The Michigan lilies break ground at the very end of April under the redbud, with a lot of company. Last year, the wood phlox had just broken dormancy by the end of the first week of May. This year, the phlox was in full bloom, and the lilies were a little less obvious.
I know chipmunks can make some people really, really upset, but if you don’t have a tasty garage door, they are more hilarious than anything else.
I have written about the chipmunks’ farming efforts before, but I thought you might enjoy their latest efforts, which have focused on the edge of an aging compost pile. Their lines may not be straight, but you have to admire their regular spacing.
The rest of the seediness in this picture is caused by a banner year for the silver maple and the elms. The chipmunks eat as many maple seeds as they can manage, but the tree has probably put out enough seeds to fill my city compost container halfway—more than even they can eat. I have filled the container twice, so I am guesstimating the quantity of raked-up leaves and broken branches that filled the rest. This year, I have to rake so that I can mow.
I don’t know why this is the first year I have seen twin buds in my Iris cristata, but I have many, many with twin buds, in a couple of different spots; it’s especially obvious now that they are fading. Maybe they are sports. Maybe it’s the unusually dry weather. Maybe they’ve been there all along, and somehow I’ve missed them. I will be watching the area more closely over the next couple of years.
It’s been just over a month since I spotted this year’s twinleaf. It probably came up a couple of days before I captured it.
Within a week, it was blooming!
The flowers do not last long.
For now, we are in the only sober and serious phase this plant has: growing those seeds. If you look carefully, the swelling seedpods are hiding in the foliage.
As you walk by, there is no obvious activity.
It’s all very discreet, until the seedpods are ready to pop. That’s when twinleaf enters the botanically rare, but wonderful, silly phase.
I’ve been eying my bigger pawpaw nervously since last August.
By the end of March, I was sure it was leaning more, and it was leaning too much. It had to go. I’ll figure out what to do with the space later. The best time of year to remove a deciduous plant that you want permanently gone is right when the buds are starting to swell—all that new growth uses up the plant’s reserves—and the buds were starting to swell.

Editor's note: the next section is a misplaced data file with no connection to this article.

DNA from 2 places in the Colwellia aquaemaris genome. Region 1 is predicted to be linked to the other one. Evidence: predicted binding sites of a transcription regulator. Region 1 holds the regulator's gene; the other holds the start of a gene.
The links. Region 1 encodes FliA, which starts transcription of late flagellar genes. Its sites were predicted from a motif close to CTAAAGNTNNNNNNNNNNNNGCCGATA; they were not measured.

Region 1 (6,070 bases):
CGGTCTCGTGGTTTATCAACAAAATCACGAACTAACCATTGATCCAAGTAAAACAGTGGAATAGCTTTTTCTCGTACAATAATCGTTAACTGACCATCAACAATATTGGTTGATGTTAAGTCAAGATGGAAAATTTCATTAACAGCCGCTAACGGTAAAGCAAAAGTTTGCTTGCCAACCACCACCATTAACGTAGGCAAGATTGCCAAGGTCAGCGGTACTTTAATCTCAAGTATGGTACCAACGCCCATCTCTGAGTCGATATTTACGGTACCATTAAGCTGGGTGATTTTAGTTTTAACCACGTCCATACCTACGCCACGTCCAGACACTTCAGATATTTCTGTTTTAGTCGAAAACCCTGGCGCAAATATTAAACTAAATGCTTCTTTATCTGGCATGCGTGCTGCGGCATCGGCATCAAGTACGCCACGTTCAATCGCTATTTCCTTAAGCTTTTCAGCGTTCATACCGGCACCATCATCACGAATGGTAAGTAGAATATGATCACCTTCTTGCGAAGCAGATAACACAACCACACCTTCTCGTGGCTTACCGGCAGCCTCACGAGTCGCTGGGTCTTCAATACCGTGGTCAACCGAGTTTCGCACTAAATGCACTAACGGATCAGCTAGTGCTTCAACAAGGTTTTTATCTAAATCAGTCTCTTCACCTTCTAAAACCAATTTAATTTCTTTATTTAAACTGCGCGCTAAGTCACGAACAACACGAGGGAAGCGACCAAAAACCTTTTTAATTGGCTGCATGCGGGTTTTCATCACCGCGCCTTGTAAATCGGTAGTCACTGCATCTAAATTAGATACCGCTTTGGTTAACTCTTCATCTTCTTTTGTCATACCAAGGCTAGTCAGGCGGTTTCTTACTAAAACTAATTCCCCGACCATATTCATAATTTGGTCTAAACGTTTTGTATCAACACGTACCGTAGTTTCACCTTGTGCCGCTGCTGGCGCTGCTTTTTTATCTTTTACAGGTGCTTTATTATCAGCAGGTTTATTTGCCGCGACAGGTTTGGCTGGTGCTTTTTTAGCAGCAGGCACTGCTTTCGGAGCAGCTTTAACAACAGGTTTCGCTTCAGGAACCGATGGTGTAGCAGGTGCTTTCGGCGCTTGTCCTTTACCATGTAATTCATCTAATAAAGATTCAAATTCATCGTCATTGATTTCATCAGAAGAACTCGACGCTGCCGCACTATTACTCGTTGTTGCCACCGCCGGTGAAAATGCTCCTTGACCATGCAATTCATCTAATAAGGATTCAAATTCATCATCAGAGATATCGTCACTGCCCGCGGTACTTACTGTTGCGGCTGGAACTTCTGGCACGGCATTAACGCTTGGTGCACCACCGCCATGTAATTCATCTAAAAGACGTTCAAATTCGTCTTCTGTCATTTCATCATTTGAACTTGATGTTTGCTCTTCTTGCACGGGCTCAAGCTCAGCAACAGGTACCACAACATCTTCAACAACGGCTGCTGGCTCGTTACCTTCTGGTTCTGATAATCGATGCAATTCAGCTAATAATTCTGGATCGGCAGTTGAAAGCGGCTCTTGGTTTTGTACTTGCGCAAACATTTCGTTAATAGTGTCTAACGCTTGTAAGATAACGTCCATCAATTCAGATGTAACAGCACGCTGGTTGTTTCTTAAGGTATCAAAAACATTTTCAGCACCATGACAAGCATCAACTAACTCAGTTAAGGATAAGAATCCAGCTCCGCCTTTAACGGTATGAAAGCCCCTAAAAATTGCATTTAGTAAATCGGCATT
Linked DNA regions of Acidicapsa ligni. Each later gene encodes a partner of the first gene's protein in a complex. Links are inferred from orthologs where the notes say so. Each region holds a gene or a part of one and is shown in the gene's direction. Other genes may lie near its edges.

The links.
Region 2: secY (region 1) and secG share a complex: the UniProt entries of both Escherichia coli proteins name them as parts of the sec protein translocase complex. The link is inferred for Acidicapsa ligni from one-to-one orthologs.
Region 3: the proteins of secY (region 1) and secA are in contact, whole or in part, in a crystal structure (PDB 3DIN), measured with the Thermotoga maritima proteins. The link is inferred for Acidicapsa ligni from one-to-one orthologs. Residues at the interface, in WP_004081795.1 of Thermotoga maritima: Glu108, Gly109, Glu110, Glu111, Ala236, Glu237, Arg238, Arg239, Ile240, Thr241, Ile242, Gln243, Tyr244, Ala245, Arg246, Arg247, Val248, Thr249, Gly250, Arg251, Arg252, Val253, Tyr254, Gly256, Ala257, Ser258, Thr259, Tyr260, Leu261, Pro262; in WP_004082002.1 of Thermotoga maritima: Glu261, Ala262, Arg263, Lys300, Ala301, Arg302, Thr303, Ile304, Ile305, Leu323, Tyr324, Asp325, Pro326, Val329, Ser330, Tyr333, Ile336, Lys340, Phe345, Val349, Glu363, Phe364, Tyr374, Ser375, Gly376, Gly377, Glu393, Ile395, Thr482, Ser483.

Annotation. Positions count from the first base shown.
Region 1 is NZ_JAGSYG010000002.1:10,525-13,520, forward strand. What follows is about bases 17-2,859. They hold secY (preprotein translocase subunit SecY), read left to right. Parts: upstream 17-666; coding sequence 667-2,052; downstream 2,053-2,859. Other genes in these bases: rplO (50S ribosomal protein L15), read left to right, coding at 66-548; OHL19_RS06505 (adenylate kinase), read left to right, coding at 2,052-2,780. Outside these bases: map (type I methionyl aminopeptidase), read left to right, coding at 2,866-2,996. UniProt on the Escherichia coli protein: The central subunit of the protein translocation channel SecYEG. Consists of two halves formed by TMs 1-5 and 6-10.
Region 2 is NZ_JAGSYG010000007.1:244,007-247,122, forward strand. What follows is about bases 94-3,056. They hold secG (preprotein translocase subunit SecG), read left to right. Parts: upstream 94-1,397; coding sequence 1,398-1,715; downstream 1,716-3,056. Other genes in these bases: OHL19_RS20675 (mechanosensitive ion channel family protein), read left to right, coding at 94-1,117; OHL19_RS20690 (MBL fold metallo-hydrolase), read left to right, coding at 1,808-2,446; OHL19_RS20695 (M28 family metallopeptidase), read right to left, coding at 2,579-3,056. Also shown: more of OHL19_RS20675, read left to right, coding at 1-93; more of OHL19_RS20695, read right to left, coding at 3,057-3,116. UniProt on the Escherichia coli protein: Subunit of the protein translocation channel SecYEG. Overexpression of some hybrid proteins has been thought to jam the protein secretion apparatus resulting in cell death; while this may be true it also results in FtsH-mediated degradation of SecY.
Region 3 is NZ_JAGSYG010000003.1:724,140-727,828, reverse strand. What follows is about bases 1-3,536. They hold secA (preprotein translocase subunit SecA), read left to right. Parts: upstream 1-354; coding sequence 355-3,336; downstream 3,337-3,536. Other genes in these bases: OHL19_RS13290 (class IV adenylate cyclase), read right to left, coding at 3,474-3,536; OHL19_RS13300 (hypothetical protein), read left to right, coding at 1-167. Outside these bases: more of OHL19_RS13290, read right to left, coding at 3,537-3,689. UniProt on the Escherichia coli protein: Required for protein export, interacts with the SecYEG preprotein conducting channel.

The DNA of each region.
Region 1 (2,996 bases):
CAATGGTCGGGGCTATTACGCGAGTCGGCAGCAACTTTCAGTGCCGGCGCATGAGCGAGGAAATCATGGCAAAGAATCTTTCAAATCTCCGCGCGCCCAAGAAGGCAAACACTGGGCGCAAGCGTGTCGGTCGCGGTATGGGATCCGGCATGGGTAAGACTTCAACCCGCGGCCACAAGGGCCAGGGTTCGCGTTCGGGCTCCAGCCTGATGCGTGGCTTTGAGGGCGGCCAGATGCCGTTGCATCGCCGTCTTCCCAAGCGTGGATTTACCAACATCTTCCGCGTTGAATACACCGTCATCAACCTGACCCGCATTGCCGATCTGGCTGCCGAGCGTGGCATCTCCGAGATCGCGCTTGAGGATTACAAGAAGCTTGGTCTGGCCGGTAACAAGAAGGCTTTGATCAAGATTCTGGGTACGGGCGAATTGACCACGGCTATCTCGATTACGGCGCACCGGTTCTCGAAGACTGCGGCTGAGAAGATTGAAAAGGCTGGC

On April 4, I took out my limb saw and cut off all the limbs as well as the main trunk, as high as I could reach on a ladder.
Now I had that trunk glaring balefully through my kitchen window. My bow saw seems to have disappeared. I suspect it got mixed in with some stuff I had hauled out of my basement. I really didn’t want to tackle it with my limb saw. The teeth are way too fine for this job, and the blade is rather short.
On the other hand, I had that dying trunk glaring at me, and a very sharp saw that cuts on both the push and the pull stroke, with a comfortable handle, and the tree was leaning quite a bit. There was no question of where it would land.
It took two weeks to talk myself into using the limb saw. I took the trunk out very carefully, because it turned out that the trillium are multiplying under cover of the Dutchman’s breeches, right in range of the saw tip. I tried not to wreck them. I mostly succeeded—you can see a couple to the right of the stump and just below its near edge.
In the end, I pushed the trunk over and walked and rolled it out of the way.
None of the remaining plants get any shade at this time of year because pawpaws don’t leaf out until May, and the silver maple above everything is just leafing out now. My current plan is to go through this calendar year and see what changes need to be made. Trillium really like shade, so I will watch them closely.
The other pawpaw seems to be fine, so I will leave it alone. They are neat trees. Unfortunately, there will be no pawpaws without a second tree.
There were actually a lot of spring bulbs in bloom the day I took this: early and late crocuses, early and mid-season daffodils, grape hyacinths, hyacinths, Scilla, and snowdrops. It was really a bit of a jumble. The Dutchman’s breeches were breaking ground, too. Continue reading “Poof! It’s Mid-April”
The bluebells broke dormancy without attracting my attention this year—I was probably grading papers—but they were noticeable by the last week of March.
Two Mondays ago, March 8, when I went to put away my trash can, I noticed the witch hazel. I noticed it by scent–it’s a wonderful scent–a little spicy, but neither heavy nor overwhelming. The plant is a good 50 feet from the sidewalk. In the light of morning, I noticed that its flowers are all going wah hoo! The petals are sticking straight out.
December and January were pretty warm, relatively speaking, and I was wondering how it would affect the witch hazel. Last year this plant bloomed on January 15; not this year. My guess is that the plant did not know that it was officially winter. The ground was not frozen at this point.
It is three days shy of six months since I last posted, which is utterly ridiculous for a gardening blog. We are all in the same boat, and many people, including some of my students, have had it far worse than I did. Do.
The dumpster fire meme for 2020 is a fitting one. Students were quarantined, students were hospitalized, and students were attending funerals for people who should not have died. Almost everyone I normally see on Sunday mornings for coffee came down with COVID last fall. Thankfully, they recovered. Continue reading “The Longest Short Winter Ever”